#### Filter Results:

- Full text PDF available (89)

#### Publication Year

1981

2016

- This year (0)
- Last 5 years (4)
- Last 10 years (16)

#### Publication Type

#### Co-author

#### Journals and Conferences

#### Key Phrases

Learn More

- Philippe Smets, Robert Kennes
- Classic Works of the Dempster-Shafer Theory of…
- 1991

We describe the Transferable Belief Model, a model for representing quantified beliefs based on belief functions. Beliefs can be held at two levels: 1) a credal level where beliefs are entertained and quantified by belief functions, 2) a pignistic level where beliefs can be used to make decisions and are quantified by probability functions. The relation… (More)

- Philippe Smets
- Int. J. Approx. Reasoning
- 1993

We generalize the Bayes’ theorem within the transferable belief model framework. The Generalized Bayesian Theorem (GBT) allows us to compute the belief over a space Θ given an observation x ⊆ X when one knows only the beliefs over X for every θi ∈ Ω. We also discuss the Disjunctive Rule of Combination (DRC) for distinct pieces of evidence. This rule allows… (More)

- Philippe Smets
- IEEE Trans. Pattern Anal. Mach. Intell.
- 1990

Description of the transferable belief model to quantify degrees of belief, based on belief functions. The impact of open-and closed-world assumption on conditioning. Presentation of a set of axioms justifying Dempster's rule for the combination of belief functions induced by 2 distinct evidences.

- Philippe Smets
- 1999

The transferable belief model is a model to represent quantified beliefs based on the use of belief functions, as initially proposed by Shafer. It is developed independently from any underlying related probability model. We summarize our interpretation of the model and present several recent results that characterize the model. We show how rational decision… (More)

- Philippe Smets
- UAI
- 1989

Many new models have been proposed to quantify uncertainty. But usually they don't explain how decisions must be derived. In probability theory, the expected utility model is well established and strongly justified. We show that such expected utility model can be derived in the other models proposed to quantify someone's belief. The justification is based… (More)

- Philippe Smets
- Int. J. Approx. Reasoning
- 2005

We generalize the TBM (transferable belief model) to the case where the frame of discernment is the extended set of real numbersR = [−∞,∞], under the assumptions that ‘masses’ can only be given to intervals. Masses become densities, belief functions, plausibility functions and commonality functions become integrals of these densities and pignistic… (More)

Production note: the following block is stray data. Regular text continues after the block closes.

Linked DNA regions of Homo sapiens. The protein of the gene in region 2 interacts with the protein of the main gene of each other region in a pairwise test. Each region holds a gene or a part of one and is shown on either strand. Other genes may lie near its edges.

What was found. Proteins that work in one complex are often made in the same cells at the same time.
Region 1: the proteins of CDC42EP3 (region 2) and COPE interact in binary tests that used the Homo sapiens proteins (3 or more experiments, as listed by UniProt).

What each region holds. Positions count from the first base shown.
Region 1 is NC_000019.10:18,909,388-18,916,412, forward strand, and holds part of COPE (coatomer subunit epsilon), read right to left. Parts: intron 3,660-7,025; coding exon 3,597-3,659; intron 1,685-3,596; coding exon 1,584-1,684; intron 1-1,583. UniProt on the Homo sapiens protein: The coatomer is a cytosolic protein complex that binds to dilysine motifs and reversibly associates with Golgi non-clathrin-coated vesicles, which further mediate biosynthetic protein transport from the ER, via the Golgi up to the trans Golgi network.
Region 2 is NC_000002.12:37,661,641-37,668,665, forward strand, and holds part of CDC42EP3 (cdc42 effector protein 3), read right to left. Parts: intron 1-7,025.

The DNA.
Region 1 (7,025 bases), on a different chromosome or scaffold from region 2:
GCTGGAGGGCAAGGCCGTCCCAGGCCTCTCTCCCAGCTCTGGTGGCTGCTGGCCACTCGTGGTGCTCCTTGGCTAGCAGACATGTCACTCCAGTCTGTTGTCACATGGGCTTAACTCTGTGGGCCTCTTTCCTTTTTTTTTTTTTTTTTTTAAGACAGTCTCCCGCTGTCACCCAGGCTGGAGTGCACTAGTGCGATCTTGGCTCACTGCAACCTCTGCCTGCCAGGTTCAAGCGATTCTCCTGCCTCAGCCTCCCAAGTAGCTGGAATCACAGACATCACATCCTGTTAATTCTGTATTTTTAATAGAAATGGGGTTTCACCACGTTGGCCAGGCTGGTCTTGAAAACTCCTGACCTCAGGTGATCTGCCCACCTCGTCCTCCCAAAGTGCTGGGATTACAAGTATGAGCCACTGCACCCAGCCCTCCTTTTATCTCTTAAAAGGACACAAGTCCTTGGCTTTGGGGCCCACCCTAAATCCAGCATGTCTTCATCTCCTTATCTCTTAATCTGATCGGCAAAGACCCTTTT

- Philippe Smets
- Information Fusion
- 2007

We consider uncertain data which uncertainty is represented by belief functions and that must be combined. The result of the combination of the belief functions can be partially conflictual. Initially Shafer proposed Dempster’s rule of combination where the conflict is reallocated proportionally among the other masses. Then Zadeh presented an example where… (More)

- Philippe Smets
- IJCAI
- 1995

Any belief function can be decomposed into a confidence and a diffidence components. Each components is uniquely decomposable into simple support functions that represent the impact of the simplest form of evidence, the one that only partially supports a given subset of the frame of discernment. The nature of the inverse of Dempster's rule of combination is… (More)

- Philippe Smets
- 2000

When Shafer introduced his theory of evidence based on the use of belief functions, he proposed a rule to combine belief functions induced by distinct pieces of evidence. Since then, theoretical justifications of this socalled Dempster’s rule of combination have been produced and the meaning of distinctness has been assessed. We will present practical… (More)

- Philippe Smets
- Int. J. Approx. Reasoning
- 2005

In the transferable belief model(TBM), pignistic probabilities are used for decision making. The nature of the pignistic transformation is justified by a linearity requirement. We justify the origin of this requirement showing it is not ad hoc but unavoidable provides one accepts expected utility theory.